Cal/OSHA issued another News Release today regarding high heat advisories across the state. The National Weather Service has issued heat advisories due to high temperatures ranging from Shasta to Kern Counties.  Cal/OSHA reminds employers that its Heat Illness Prevention Standard applies to all outdoor workers, including those in agriculture, construction, landscaping and those that spend a significant amount of time working outdoors such as security guards and groundskeepers, or in non-air conditioned vehicles such as transportation and delivery drivers.  You can view the standards here.

The News Release also provided guidance on taking steps to prevent the spread of COVID-19. Cal/OSHA recommends the following steps:

  • Allow enough space and time for employees to take breaks as needed in adequate shade while also maintaining a safe distance from one another.
  • This may require staggered breaks, increased shaded break areas, or both.
  • Extra infection prevention measures such as disinfecting commonly touched surfaces, including water and restroom facilities.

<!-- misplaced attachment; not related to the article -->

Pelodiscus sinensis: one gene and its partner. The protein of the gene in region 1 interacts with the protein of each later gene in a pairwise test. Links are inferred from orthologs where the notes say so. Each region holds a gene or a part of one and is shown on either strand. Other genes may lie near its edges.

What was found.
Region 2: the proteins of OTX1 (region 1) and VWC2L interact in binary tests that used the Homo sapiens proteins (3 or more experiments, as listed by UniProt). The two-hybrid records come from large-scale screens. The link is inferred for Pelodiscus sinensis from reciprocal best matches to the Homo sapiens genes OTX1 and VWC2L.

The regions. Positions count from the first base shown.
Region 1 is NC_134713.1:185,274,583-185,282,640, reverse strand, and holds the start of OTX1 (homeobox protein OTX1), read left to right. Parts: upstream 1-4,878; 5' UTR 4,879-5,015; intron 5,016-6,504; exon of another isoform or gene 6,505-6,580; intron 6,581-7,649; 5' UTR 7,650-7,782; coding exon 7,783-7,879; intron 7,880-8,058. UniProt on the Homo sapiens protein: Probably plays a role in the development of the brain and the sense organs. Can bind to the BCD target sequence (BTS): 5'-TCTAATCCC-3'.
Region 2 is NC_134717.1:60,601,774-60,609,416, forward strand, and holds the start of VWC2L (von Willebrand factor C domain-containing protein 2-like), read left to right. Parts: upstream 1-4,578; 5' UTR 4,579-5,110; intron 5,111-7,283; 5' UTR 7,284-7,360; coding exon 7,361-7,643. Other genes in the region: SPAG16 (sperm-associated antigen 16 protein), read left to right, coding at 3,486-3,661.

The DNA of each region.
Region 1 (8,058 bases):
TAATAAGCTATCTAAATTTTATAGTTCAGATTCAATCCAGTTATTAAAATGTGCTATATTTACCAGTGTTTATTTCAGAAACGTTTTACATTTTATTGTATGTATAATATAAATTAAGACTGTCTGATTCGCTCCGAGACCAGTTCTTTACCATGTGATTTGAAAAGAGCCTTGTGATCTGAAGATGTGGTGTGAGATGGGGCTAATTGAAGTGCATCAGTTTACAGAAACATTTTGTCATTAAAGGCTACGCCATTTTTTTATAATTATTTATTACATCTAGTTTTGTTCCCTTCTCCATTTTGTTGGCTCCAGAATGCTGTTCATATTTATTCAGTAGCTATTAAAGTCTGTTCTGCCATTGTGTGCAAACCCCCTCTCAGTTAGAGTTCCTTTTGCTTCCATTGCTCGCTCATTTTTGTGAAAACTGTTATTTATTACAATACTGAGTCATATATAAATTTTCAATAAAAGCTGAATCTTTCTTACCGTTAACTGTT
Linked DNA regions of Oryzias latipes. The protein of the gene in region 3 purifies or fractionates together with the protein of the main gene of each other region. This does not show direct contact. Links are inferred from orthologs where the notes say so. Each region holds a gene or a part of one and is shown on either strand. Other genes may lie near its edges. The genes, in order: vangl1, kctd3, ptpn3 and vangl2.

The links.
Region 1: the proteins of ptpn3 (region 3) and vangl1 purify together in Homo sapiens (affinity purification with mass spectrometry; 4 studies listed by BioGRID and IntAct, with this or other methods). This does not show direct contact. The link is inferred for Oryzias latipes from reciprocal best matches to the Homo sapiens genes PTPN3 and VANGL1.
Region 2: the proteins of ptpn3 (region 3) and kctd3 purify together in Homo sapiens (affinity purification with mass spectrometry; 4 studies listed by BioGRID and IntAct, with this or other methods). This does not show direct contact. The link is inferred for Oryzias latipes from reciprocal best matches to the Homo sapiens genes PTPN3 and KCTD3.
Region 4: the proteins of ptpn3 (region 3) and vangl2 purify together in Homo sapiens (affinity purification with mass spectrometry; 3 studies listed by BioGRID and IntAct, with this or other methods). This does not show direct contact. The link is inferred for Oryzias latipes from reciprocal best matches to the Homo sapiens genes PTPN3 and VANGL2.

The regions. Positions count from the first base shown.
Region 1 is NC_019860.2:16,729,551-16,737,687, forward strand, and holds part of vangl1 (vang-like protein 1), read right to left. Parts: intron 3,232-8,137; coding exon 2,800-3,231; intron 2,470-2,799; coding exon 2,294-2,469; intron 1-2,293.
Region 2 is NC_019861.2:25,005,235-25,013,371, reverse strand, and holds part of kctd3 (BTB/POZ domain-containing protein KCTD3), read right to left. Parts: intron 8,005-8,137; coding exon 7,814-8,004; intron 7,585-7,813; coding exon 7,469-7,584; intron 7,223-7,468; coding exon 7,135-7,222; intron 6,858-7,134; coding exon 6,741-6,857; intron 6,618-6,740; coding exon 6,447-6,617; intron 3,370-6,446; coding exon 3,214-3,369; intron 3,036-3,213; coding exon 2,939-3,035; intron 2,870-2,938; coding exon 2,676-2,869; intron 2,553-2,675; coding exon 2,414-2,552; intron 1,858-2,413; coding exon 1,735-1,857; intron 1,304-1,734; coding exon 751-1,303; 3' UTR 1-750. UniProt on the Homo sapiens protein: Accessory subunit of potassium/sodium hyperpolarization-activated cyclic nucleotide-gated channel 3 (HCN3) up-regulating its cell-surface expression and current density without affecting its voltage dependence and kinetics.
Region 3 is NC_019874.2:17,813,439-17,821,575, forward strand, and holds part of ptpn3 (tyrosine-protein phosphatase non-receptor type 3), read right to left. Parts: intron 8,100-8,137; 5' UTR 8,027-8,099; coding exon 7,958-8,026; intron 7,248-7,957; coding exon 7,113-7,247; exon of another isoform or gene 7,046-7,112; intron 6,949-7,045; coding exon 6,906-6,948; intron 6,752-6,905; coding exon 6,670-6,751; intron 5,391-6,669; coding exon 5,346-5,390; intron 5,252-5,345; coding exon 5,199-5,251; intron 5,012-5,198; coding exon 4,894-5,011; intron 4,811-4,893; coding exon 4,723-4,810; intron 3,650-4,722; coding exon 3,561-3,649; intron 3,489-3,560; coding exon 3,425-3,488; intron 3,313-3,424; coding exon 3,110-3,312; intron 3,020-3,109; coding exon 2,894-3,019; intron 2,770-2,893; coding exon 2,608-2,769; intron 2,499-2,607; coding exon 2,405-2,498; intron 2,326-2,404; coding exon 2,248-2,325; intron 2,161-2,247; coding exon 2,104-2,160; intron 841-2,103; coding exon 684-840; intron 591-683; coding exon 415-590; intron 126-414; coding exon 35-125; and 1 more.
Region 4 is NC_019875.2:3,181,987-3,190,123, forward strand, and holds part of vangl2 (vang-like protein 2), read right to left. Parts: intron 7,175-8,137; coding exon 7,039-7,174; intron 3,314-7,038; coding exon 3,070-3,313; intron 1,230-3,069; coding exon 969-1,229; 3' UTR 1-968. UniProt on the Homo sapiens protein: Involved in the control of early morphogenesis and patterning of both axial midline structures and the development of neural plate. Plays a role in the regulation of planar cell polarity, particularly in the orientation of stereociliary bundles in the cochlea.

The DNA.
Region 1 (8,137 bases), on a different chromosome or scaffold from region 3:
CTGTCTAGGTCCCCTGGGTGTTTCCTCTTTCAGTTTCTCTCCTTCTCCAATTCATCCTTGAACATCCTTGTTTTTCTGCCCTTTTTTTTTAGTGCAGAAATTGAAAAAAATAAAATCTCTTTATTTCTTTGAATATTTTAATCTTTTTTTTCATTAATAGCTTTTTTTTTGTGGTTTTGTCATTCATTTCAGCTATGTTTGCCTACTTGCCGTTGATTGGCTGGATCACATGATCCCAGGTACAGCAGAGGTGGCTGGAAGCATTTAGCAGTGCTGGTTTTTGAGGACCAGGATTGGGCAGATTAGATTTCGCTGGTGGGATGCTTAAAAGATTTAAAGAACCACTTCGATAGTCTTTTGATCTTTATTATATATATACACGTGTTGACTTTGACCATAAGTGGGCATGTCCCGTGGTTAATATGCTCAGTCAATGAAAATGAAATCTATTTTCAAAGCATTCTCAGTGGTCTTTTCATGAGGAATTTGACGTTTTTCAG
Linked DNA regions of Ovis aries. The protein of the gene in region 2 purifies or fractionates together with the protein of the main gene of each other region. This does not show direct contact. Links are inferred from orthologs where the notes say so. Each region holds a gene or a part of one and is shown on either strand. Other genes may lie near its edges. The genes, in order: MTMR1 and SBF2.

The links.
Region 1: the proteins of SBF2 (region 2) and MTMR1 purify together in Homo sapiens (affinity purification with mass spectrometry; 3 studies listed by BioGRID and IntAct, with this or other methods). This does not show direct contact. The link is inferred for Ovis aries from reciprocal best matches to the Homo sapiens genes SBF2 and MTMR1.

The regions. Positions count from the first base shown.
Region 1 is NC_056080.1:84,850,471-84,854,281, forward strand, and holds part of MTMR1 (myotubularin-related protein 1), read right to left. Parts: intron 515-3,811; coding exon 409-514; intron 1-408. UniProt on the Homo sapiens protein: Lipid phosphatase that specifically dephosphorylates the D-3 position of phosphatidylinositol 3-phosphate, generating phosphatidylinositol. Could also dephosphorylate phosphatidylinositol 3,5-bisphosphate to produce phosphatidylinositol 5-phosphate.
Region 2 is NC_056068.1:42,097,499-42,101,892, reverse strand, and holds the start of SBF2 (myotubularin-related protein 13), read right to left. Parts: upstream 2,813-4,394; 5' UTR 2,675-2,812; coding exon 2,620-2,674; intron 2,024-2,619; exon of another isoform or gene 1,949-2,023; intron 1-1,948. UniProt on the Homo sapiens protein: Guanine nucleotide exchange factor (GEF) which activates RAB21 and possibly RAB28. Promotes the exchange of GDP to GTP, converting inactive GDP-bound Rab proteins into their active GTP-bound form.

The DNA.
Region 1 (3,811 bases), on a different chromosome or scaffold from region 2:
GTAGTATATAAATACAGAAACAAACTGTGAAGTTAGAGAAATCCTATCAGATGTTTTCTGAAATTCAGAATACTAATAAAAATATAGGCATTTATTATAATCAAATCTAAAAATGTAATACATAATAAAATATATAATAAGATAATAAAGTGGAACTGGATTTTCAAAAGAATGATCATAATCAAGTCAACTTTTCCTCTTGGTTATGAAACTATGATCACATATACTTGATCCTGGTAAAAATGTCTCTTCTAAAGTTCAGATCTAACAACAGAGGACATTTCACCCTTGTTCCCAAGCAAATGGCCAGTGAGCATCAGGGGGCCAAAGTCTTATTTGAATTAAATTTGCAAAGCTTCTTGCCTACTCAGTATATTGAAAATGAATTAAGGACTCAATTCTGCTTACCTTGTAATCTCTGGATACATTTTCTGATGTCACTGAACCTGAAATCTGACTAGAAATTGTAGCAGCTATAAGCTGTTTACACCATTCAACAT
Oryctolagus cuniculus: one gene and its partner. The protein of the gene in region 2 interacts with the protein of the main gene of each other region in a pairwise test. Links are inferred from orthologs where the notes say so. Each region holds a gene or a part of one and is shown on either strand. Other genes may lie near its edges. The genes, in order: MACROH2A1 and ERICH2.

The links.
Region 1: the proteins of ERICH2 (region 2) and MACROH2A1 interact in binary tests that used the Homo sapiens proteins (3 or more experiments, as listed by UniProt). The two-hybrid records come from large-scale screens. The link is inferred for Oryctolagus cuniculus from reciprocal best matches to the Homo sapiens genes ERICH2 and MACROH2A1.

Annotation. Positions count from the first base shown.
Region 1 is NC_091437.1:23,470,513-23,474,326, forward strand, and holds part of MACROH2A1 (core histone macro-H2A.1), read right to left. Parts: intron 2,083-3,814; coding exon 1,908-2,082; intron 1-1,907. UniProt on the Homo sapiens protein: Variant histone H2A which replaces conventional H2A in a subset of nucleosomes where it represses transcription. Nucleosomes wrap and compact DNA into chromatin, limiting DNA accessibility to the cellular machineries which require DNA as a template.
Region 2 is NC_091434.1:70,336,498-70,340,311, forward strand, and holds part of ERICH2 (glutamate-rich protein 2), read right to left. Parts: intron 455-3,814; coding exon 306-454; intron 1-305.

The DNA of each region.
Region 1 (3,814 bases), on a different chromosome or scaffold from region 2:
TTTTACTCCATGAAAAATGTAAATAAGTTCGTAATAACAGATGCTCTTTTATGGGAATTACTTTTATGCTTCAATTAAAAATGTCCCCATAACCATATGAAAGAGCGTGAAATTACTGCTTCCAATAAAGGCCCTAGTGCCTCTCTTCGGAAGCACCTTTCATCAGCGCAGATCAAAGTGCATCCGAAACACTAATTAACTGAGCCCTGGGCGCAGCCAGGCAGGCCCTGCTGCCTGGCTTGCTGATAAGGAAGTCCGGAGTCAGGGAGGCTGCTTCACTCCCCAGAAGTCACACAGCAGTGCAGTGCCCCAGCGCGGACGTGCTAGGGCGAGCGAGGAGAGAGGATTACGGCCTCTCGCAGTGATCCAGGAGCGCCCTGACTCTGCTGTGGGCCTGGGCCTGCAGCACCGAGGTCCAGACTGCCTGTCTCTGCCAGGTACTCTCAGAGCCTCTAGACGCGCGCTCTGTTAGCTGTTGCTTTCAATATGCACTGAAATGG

• Provide cloth face coverings or allow workers to use their own, but face coverings can make it more difficult to breathe and harder for a worker to cool off, so additional breaks may be needed to prevent overheating.
  • Cloth face coverings should be removed in outdoor high heat conditions to help prevent overheating as long as physical distancing can be maintained.

Further reminders on complying with the Heat Illness Prevention Standard include:

  • Train supervisors and workers on the signs and symptoms of heat illness.
  • Develop and implement an effective written heat illness prevention plan that includes emergency response procedures.
  • Provide drinking water that is fresh, pure, suitably cool and free of charge so that each worker can drink at least one (1) quart per hour, and encourage workers to do so.
  • Provide shade when workers request it or when temperatures exceed 80 degrees. Encourage workers to take a cool-down rest in the shade for at least five minutes when they feel the need to do so. They should not wait until they feel sick to cool down.


It is critical that employers maintain both written policies and active procedures that are compliant with Cal/OSHA Heat Illness Prevention Protocols and guidance for preventing the spread of COVID-19. If you have any questions about how to comply with the protocols, contact the experts at Dowling Aaron Incorporated, Saqui Law Group Division.

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